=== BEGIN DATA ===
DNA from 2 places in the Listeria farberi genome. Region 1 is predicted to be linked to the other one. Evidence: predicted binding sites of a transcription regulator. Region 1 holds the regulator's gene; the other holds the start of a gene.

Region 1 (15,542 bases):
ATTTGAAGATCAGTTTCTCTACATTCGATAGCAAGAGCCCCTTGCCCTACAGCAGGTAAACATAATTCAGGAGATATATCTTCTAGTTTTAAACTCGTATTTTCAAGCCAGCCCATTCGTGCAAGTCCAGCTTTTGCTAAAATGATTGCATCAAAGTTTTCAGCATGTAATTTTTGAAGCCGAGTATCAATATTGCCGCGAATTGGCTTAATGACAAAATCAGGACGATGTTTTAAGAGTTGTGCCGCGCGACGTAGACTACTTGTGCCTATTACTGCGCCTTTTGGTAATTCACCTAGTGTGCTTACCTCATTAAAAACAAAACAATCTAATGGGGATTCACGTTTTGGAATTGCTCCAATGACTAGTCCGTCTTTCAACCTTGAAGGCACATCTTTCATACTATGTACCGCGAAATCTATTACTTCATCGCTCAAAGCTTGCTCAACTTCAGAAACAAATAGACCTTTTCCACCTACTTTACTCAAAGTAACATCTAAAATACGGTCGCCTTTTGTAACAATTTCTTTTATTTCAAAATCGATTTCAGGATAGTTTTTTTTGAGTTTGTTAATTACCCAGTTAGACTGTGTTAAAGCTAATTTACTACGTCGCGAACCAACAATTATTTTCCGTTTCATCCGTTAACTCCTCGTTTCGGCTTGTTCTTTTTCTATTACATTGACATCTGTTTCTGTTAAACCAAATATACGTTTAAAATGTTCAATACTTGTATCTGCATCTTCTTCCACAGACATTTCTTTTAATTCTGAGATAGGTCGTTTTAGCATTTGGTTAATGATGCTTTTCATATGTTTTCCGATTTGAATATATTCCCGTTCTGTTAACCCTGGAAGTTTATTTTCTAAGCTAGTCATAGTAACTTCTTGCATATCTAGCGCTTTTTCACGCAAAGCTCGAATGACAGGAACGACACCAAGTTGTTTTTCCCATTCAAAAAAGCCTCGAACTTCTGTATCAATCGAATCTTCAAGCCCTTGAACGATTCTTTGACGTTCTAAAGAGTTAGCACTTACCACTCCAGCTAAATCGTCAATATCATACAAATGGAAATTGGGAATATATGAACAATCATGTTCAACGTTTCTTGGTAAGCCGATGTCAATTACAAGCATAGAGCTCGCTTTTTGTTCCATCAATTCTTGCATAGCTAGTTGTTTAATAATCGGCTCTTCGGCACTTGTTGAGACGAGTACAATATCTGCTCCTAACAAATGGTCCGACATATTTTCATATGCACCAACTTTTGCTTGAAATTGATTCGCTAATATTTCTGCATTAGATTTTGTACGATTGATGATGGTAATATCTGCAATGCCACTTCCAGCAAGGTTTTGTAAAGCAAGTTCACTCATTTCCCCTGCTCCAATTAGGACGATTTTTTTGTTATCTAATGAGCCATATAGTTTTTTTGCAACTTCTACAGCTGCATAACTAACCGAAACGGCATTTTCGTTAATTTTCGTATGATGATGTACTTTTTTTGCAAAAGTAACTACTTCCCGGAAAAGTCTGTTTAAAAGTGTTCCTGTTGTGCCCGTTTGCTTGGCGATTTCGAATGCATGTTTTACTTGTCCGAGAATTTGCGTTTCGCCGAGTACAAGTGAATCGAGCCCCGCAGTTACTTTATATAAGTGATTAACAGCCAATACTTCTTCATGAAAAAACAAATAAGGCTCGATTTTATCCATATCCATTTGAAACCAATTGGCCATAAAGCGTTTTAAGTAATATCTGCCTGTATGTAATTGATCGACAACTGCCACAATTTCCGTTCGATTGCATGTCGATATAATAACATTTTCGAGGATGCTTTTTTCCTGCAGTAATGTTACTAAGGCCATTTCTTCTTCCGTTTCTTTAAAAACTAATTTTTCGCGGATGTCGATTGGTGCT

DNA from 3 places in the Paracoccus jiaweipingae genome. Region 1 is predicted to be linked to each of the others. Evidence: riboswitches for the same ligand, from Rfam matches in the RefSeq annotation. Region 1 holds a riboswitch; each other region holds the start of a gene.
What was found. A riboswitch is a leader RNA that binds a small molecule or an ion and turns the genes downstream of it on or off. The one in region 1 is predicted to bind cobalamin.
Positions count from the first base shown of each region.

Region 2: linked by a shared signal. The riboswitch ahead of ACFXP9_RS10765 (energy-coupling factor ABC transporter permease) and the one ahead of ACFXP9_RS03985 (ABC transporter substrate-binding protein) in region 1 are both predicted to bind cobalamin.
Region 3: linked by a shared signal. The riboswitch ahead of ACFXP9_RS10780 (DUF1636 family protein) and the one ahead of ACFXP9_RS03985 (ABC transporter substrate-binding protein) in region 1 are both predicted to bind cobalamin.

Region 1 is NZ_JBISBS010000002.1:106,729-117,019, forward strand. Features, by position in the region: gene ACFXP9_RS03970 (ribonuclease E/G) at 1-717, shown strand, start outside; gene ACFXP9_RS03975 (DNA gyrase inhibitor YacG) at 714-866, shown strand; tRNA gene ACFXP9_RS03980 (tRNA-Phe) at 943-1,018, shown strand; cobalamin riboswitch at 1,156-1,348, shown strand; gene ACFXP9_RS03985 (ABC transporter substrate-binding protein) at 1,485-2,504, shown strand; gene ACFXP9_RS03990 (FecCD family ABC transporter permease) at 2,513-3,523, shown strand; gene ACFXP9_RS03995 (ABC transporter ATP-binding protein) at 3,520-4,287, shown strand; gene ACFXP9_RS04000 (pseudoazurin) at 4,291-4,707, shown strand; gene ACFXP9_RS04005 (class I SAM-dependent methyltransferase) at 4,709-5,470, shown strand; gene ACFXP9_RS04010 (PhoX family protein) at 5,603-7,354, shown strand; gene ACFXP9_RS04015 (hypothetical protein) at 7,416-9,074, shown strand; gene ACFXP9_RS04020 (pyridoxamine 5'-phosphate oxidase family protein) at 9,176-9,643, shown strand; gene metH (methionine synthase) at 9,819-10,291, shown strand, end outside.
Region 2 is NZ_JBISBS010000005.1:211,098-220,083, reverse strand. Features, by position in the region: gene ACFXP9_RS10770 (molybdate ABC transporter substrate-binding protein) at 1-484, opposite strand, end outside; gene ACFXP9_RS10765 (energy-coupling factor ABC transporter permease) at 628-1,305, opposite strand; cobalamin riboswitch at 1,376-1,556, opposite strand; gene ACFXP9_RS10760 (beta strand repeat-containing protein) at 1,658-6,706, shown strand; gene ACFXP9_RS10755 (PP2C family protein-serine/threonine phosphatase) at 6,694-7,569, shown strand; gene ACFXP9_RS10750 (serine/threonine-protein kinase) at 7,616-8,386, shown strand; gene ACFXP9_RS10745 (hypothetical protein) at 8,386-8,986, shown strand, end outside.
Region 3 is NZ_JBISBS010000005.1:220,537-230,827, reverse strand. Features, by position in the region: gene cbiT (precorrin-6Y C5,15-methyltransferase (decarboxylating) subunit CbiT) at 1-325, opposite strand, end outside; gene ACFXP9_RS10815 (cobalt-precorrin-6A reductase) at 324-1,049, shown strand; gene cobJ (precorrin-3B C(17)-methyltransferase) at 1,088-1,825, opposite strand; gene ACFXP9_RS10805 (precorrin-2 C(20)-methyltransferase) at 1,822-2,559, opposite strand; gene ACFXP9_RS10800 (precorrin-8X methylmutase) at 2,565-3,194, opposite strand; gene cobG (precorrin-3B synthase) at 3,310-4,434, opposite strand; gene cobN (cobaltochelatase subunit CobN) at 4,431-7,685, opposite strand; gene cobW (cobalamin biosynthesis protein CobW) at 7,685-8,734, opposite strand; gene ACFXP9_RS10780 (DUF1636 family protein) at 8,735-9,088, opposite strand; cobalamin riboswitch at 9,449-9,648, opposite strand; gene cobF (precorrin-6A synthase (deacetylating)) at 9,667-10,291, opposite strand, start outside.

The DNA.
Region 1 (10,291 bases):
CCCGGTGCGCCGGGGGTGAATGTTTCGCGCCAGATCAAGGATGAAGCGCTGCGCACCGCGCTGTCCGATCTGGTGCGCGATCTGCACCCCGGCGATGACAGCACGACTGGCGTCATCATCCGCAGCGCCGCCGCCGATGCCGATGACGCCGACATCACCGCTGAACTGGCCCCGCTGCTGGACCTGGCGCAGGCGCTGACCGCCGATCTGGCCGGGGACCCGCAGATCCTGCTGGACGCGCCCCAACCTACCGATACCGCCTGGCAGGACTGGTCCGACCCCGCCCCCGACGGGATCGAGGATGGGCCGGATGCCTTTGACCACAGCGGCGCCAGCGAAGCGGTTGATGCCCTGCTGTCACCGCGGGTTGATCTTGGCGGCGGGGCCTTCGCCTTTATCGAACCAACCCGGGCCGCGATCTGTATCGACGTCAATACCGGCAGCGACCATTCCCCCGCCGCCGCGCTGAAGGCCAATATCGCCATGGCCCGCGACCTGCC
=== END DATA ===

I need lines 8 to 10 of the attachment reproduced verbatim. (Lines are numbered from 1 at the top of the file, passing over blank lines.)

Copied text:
Region 3: linked by a shared signal. The riboswitch ahead of ACFXP9_RS10780 (DUF1636 family protein) and the one ahead of ACFXP9_RS03985 (ABC transporter substrate-binding protein) in region 1 are both predicted to bind cobalamin.

Region 1 is NZ_JBISBS010000002.1:106,729-117,019, forward strand. Features, by position in the region: gene ACFXP9_RS03970 (ribonuclease E/G) at 1-717, shown strand, start outside; gene ACFXP9_RS03975 (DNA gyrase inhibitor YacG) at 714-866, shown strand; tRNA gene ACFXP9_RS03980 (tRNA-Phe) at 943-1,018, shown strand; cobalamin riboswitch at 1,156-1,348, shown strand; gene ACFXP9_RS03985 (ABC transporter substrate-binding protein) at 1,485-2,504, shown strand; gene ACFXP9_RS03990 (FecCD family ABC transporter permease) at 2,513-3,523, shown strand; gene ACFXP9_RS03995 (ABC transporter ATP-binding protein) at 3,520-4,287, shown strand; gene ACFXP9_RS04000 (pseudoazurin) at 4,291-4,707, shown strand; gene ACFXP9_RS04005 (class I SAM-dependent methyltransferase) at 4,709-5,470, shown strand; gene ACFXP9_RS04010 (PhoX family protein) at 5,603-7,354, shown strand; gene ACFXP9_RS04015 (hypothetical protein) at 7,416-9,074, shown strand; gene ACFXP9_RS04020 (pyridoxamine 5'-phosphate oxidase family protein) at 9,176-9,643, shown strand; gene metH (methionine synthase) at 9,819-10,291, shown strand, end outside.
Region 2 is NZ_JBISBS010000005.1:211,098-220,083, reverse strand. Features, by position in the region: gene ACFXP9_RS10770 (molybdate ABC transporter substrate-binding protein) at 1-484, opposite strand, end outside; gene ACFXP9_RS10765 (energy-coupling factor ABC transporter permease) at 628-1,305, opposite strand; cobalamin riboswitch at 1,376-1,556, opposite strand; gene ACFXP9_RS10760 (beta strand repeat-containing protein) at 1,658-6,706, shown strand; gene ACFXP9_RS10755 (PP2C family protein-serine/threonine phosphatase) at 6,694-7,569, shown strand; gene ACFXP9_RS10750 (serine/threonine-protein kinase) at 7,616-8,386, shown strand; gene ACFXP9_RS10745 (hypothetical protein) at 8,386-8,986, shown strand, end outside.